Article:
Senate committee probing the high cost of electricity was shocked to learn that Rabai Power, one of Kenya’s major Independent Power Producers (IPP), is reaping huge profits to the tune of Sh7.36 billion annually for producing only 90 megawatts of power. The Senate Energy Committee chaired by Nyeri lawmaker Wahome Wamatinga took the officials of Rabai to task why they are producing little power but reaping huge profits.
This is after Rabai Power General manager Zablon Okwoku revealed that his facility had signed a contract with Kenya Power to generate power for 20 years with the contract ending in 2030. Okwoku noted that the power plant is powered by Heavy Fuel Oils (HFO), which is the component significantly spiking the cost of electricity paid by consumers.
“The component taking the bulk of unit cost of kilowatt power is the fuel component. It is beyond the control of the generator. The cost takes into consideration the landing costs. The taxes take almost 45 per cent of the operations cost,” he said.
Rabai Power plant officials were taken to task on whether they can reduce the cost of power generated for the sake of suffering Kenyans but they referred to the high taxes and high cost of fuel.
“The charges for electricity in this country are very exorbitant. Can you convince us that you are fair in terms of costing as per agreement?” Danson Mungatana, Tana River Senator. Majority Whip Boni Khalwale (Kakamega) wondered why Rabai Power that enjoys 30 per cent of the market share and the annual figures at Sh7.36 billion are not willing to offer any remedy to the high cost of power.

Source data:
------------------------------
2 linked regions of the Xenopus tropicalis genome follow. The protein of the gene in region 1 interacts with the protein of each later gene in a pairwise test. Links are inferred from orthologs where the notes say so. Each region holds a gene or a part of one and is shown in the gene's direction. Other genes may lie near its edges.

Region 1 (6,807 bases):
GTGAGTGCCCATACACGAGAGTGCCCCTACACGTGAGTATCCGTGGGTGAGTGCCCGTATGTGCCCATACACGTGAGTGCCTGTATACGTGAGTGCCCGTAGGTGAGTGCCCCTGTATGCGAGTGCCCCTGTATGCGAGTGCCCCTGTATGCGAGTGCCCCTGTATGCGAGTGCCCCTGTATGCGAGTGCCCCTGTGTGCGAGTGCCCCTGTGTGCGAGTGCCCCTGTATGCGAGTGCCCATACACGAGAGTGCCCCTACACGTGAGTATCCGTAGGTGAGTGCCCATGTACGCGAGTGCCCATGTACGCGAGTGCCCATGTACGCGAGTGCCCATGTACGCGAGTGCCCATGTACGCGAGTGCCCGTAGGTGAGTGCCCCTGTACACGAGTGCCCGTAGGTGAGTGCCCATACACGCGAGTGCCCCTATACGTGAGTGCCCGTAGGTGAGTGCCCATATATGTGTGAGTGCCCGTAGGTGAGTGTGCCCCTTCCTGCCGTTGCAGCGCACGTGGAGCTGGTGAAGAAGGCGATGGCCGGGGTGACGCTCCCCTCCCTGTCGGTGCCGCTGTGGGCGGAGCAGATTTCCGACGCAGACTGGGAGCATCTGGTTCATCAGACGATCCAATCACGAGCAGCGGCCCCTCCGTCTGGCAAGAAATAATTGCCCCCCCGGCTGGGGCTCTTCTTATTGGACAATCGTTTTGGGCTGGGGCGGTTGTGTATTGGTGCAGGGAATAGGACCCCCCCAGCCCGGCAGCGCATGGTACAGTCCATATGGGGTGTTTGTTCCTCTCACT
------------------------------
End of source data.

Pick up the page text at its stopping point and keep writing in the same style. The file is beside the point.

view of the high cost of power generated. If it is not profiteering, what mitigation measures have you put in place to reduce carbon emission and do you intend to exploit emerging producing power that uses renewable energy?” he posed.
But Okwoku maintained that lowering the cost of production of power will only be dependent on lowering of fuel charge and other taxes by the government.
“The biggest component of the cost is the fuel charge. This is beyond the generator. The taxes alone consume up to 45 per cent of cost,” he said.
He noted that the contract between Rabai Power and Kenya Power will end in 2030, adding that once the term expires, the investors will then seek for extension or termination. “Our work was in constructing, testing and commissioning the facility. This is a property of KPLC. KPLC is paying for the facility by repaying the loan. Once the term expires, we shall transfer the facility to KPLC,” he said. He went on: “Among the thermal power plants in the country, Rabai is the most efficient, reliable, thermal plant in the country and is cheaper than most KenGen Thermal power plants.”
According to Okwoku, the Rabai power plant runs on five engines on HFO, adding that they can generate some steam from five boilers up to about 6.5MW which he claimed now make them end up using less fuel and producing more.
William Kisang (Elgeyo Marakwet) asked why fuel charges are paid in dollars and capacity charge is paid in Euros.